Flashback: a look back at the first 5G smartphone

Peter, 26 September 2021

5G is still advertised as a new and exciting development in mobile technology, but it has been over 2 and a half years since the first 5G phone launched, so it’s not all that new. And yet some countries are still at the trial stages and don’t have a commercial 5G network active. Not that this stops smartphone makers from boasting about launching the latest 5G phone.

Let’s go back in time to early 2019 when the first gaggle of 5G phones appeared. Many were unveiled in February, but wouldn’t launch until months later. Despite a slight delay it was the Samsung Galaxy S10 5G that became available first.

Originally set to release in March, the phone finally hit the stores in South Korea on April 5. It was also supposed to launch on Verizon in the US on that same date, but another delay pushed that back and pre-orders started on April 25 (and shipping wouldn’t start until mid-May).

Flashback: a look back at the first 5G smartphone

Before we go back to the S10 5G, we should mention the phones that nearly came first. LG was planning to launch its V50 ThinQ 5G on April 16, but pushed that back to optimize the 5G modem with Qualcomm. The phone finally became available on May 11. The Oppo Reno 5G also arrived in May, actually coming out before the LG V50 because of the delay.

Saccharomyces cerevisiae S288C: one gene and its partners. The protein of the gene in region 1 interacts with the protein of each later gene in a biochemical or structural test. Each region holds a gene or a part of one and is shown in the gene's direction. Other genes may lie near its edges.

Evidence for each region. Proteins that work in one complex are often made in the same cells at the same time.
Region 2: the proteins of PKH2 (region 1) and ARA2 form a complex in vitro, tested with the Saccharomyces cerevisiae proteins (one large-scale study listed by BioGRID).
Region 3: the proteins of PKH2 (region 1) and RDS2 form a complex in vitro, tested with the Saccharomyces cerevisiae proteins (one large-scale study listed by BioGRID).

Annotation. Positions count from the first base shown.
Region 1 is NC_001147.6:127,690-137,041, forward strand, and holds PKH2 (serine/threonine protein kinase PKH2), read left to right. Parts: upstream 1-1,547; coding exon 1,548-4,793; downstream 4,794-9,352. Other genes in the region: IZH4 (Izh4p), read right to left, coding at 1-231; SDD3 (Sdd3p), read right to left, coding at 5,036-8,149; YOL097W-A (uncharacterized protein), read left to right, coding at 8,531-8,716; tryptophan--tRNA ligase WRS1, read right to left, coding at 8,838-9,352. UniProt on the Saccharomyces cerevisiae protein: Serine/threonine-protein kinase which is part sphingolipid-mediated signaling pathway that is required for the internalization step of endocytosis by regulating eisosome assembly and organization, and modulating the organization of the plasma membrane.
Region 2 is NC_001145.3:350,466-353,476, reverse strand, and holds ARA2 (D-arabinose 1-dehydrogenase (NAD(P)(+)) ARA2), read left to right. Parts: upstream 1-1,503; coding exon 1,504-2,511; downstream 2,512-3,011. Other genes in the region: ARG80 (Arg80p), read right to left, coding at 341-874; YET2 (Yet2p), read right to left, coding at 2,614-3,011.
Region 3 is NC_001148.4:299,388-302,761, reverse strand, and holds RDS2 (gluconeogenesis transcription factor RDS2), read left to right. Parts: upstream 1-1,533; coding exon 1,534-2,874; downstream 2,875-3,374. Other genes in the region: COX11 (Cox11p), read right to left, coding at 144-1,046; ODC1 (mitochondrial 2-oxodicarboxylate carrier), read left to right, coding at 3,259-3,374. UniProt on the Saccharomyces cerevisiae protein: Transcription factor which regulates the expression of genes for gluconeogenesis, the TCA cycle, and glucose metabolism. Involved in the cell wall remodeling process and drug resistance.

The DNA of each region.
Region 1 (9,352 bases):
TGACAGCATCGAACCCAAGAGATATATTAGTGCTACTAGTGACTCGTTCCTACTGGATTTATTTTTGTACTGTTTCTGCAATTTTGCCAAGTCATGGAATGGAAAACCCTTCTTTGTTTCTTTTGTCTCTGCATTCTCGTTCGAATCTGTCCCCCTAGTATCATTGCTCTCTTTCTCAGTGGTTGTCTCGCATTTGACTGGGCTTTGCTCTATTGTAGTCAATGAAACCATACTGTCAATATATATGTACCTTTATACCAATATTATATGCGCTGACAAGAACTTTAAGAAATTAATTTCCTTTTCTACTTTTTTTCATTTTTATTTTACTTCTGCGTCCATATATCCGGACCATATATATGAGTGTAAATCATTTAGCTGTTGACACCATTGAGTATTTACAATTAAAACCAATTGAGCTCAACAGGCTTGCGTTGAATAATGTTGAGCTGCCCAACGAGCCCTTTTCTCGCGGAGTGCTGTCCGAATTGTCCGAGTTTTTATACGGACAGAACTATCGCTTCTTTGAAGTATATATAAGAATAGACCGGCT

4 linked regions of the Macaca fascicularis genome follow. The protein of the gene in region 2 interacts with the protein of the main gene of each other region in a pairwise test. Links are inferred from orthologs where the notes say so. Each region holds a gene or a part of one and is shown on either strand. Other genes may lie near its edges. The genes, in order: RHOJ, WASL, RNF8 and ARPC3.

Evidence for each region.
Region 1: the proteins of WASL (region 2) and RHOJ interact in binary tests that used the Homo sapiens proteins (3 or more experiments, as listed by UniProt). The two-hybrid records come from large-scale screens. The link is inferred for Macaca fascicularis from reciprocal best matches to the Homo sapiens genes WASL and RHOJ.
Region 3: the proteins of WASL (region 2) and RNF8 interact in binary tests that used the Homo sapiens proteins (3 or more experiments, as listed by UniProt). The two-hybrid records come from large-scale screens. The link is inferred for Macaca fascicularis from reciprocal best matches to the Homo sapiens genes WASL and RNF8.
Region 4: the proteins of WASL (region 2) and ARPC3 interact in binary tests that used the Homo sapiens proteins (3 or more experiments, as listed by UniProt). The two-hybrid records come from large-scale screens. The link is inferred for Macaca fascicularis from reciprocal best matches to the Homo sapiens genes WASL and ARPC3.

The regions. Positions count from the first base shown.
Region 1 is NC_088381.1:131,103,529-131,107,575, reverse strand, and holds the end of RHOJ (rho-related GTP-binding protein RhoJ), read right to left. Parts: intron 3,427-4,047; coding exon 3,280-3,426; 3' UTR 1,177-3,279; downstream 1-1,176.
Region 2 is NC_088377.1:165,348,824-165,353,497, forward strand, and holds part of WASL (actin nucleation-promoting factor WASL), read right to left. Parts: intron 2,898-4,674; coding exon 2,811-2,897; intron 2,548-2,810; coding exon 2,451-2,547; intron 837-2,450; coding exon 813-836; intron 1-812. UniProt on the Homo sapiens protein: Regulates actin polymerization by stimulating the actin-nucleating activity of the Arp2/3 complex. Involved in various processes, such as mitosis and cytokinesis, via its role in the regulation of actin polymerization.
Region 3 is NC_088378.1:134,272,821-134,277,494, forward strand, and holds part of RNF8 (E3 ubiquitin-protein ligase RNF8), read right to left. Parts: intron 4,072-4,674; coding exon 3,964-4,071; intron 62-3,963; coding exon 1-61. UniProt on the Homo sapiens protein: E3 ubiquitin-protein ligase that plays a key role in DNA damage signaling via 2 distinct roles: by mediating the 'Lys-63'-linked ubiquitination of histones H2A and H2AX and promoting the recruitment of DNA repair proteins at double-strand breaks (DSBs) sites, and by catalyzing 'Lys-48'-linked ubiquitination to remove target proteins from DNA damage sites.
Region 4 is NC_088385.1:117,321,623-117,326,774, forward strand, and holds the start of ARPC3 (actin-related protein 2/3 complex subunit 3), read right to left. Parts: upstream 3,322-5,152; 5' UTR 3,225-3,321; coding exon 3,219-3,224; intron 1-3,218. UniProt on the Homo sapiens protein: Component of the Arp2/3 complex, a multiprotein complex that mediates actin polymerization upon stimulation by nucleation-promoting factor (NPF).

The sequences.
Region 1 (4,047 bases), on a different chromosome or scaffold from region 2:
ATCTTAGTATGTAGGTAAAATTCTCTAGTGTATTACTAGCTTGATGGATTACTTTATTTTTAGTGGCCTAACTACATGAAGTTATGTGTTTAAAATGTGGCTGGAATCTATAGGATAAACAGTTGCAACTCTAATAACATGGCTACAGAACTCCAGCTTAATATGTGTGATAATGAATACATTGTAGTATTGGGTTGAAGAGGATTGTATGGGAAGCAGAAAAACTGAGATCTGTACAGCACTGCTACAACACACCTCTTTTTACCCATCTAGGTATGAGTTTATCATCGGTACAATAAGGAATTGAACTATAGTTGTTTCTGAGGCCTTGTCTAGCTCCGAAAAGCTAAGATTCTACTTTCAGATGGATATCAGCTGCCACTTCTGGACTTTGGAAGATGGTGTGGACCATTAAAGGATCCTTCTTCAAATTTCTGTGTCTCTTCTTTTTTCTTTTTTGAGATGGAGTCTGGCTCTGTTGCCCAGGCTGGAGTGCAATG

These two were powered by the Snapdragon 855, but that’s not what gave them their 5G connectivity. It was meant to be paired with an external X50 modem, the first 5G chip form Qualcomm. And as you can imagine, there were some teething issues with it, so makers had to shift their original timelines.

Back to the Galaxy S10 5G. It reached the UK in early June, US’s AT&T in mid-June (it was AT&T’s first 5G phone), Sprint a few weeks later and was in Germany in late June (before the country’s first 5G network was even switched on).

The Samsung Galaxy S10 5G was the first 5G smartphone to reach consumers The Samsung Galaxy S10 5G was the first 5G smartphone to reach consumers The Samsung Galaxy S10 5G was the first 5G smartphone to reach consumers
The Samsung Galaxy S10 5G was the first 5G smartphone to reach consumers

The phone itself was huge – with a 6.7” 1440p Dynamic AMOLED display it was sort of the Ultra phone of the family, before Samsung introduced that label. For comparison, the Galaxy S10+, the biggest of the S10 4G line, had a 6.4” display. It was heavy too, tipping the scales at 198g.

This phone marked several firsts for Samsung. For example, it was the first Galaxy phone to support 25W wired charging (though others were quick to follow) and It was the first with a 3D depth sensor (time-of-flight). It had two, actually, one on the front and one on the back.

The rest of the camera setup was essentially the same, though the 3D sensor and improved image processing pushed the Galaxy S10 5G to the top of DxOMark’s charts at the time.

Flashback: a look back at the first 5G smartphone